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Clarky's Comment - June

In a few regions of New Zealand we are about to embark on increased harvest activity. But in the East Coast, parts of Northland and to a lesser extent some other regions the local roads are not up to carrying the increased volumes. The main issues are sight lines for safety, pavement strength, pull-over bays for passing and occasional cases of dust nuisance for residents.

The local roading authorities in those regions are aware of the issues, and have been struggling for years to fund maintenance and upgrades. But the local share of funding that is not met by NZTA is from property rates. When there is extensive hill country pastoral farming and forestry as the main rural land use and low population regional towns with many other demands on the rates, the sums simply don’t work. Raising of rates to meet the funding shortfall is problematic. The ratepayers of Gisborne, Wairoa, Kaitaia or Dargaville for example would show some aversion to big rates increases to fund rural roads in their district.

This problem is manifesting in:

  • Gradual loss of the roading capital base from lack of on-going maintenance. The necessary upgrades get costlier over time.
  • Trucks having to take longer routes to mill or port to avoid unsuitable roads.
  • High truck maintenance costs and per km freight rates.
  • Some forests suffering delays to commencement of harvest. This is a lost regional employment and economic opportunity.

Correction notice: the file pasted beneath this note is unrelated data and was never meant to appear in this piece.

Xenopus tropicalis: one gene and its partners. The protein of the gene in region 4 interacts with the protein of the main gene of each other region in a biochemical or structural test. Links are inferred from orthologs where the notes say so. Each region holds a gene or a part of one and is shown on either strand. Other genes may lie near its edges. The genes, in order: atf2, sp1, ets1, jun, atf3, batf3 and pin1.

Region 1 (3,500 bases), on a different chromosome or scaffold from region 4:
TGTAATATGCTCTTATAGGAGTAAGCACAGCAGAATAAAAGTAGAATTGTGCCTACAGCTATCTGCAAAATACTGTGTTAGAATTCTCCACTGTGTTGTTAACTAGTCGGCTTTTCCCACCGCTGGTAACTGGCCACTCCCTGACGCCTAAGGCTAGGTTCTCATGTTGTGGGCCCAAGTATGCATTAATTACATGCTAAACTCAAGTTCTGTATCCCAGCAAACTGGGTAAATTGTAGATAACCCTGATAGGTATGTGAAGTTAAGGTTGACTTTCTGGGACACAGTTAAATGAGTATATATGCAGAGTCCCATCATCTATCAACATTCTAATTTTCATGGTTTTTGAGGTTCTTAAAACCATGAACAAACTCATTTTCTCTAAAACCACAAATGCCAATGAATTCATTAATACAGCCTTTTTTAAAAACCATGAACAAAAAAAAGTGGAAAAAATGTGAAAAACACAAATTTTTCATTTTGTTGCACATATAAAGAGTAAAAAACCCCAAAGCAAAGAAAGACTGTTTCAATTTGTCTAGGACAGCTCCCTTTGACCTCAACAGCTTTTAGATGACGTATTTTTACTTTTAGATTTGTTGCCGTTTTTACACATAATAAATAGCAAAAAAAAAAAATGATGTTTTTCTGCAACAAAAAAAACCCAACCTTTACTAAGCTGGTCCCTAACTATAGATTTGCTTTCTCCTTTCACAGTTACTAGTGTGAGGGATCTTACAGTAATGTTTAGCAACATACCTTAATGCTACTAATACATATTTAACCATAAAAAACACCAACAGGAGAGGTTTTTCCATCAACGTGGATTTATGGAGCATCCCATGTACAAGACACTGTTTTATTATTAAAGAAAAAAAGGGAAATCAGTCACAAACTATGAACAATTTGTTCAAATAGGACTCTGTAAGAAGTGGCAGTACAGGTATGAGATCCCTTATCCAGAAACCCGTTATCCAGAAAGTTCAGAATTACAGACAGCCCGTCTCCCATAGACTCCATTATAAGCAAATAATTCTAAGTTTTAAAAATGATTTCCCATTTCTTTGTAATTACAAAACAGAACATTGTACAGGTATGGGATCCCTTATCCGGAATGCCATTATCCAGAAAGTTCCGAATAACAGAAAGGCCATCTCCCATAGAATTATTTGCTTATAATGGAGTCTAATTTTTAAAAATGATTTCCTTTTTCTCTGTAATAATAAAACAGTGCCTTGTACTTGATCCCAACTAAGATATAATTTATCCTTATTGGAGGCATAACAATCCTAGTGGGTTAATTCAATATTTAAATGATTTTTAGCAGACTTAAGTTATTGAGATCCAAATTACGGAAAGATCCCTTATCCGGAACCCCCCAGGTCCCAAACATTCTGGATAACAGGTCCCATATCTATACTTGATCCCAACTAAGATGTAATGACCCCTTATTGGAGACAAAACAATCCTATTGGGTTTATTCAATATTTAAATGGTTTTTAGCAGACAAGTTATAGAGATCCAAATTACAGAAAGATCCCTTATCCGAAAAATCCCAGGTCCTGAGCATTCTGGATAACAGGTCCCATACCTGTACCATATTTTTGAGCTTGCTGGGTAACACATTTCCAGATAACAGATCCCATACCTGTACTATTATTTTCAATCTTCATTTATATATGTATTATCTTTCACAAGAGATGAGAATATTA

• Forest owners reverting to upgrading sections of public roads themselves, but in an uncoordinated manner, to variable standards and with unfair sharing of costs and benefits across all heavy truck users of those road sections.

The scale of the problem, while large for the worst affected regions, is relatively small in the context of the national roading budget. A 2016 study by Opus estimated a requirement of about $60 million to bring all the Gisborne District local roads up to a standard suitable to cope with the increased log truck traffic. If we multiply that up to deal with Wairoa, Northland and a few rural roads in other regions we might expect a demand of say $150 - $200 million to be spent nationally over the next 4 years in the worst affected regions. Compare that to the budget of $9.17 billion to be spent on state highways over the next 4 years or the $1 billion to reinstate the highway between Picton and Christchurch.

While the wisdom of upgrading, or building roads of national significance is not under question, the payback on maintaining and upgrading selected rural roads is also high. For example, a simple calculation I did on a $550,000 upgrade to a 12km ridge section of the Waimata – Hokoroa Road would have a roughly 20:1 payback on reduced travel distance and resulting freight rates alone. This ignores the positive impacts of taking log trucks off the higher maintenance alternative route and SH35 from Tolaga Bay to Gisborne.

Increased heavy traffic generates RUCs that can be applied to road construction and maintenance but there is a timing mismatch. We need the roads before the RUCs are paid. So, what is the solution?

Firstly there is clearly a regional economic and employment case for these rural roads to receive greater NZTA funding support where the population and rating base is so tiny relative to surrounding rural roading network. The funding model needs revisiting.

Secondly there needs to be a mechanism whereby affected forest owners can, as consortiums or individually, fund the local share of a road upgrade by way of a loan to the local roading authority, to be paid back over a few years in cash or by way of rates relief on those properties. But this work needs to be done in a coordinated way to agreed standards.

Fit for purpose rural roading should not be a political, sectoral nor an urban/rural issue to scrap over. It is fundamental to the safety of all rural road users and to efficiently generate wealth from by far our single largest economic driver of these affected regions – growing produce from our land and selling it profitably to the world.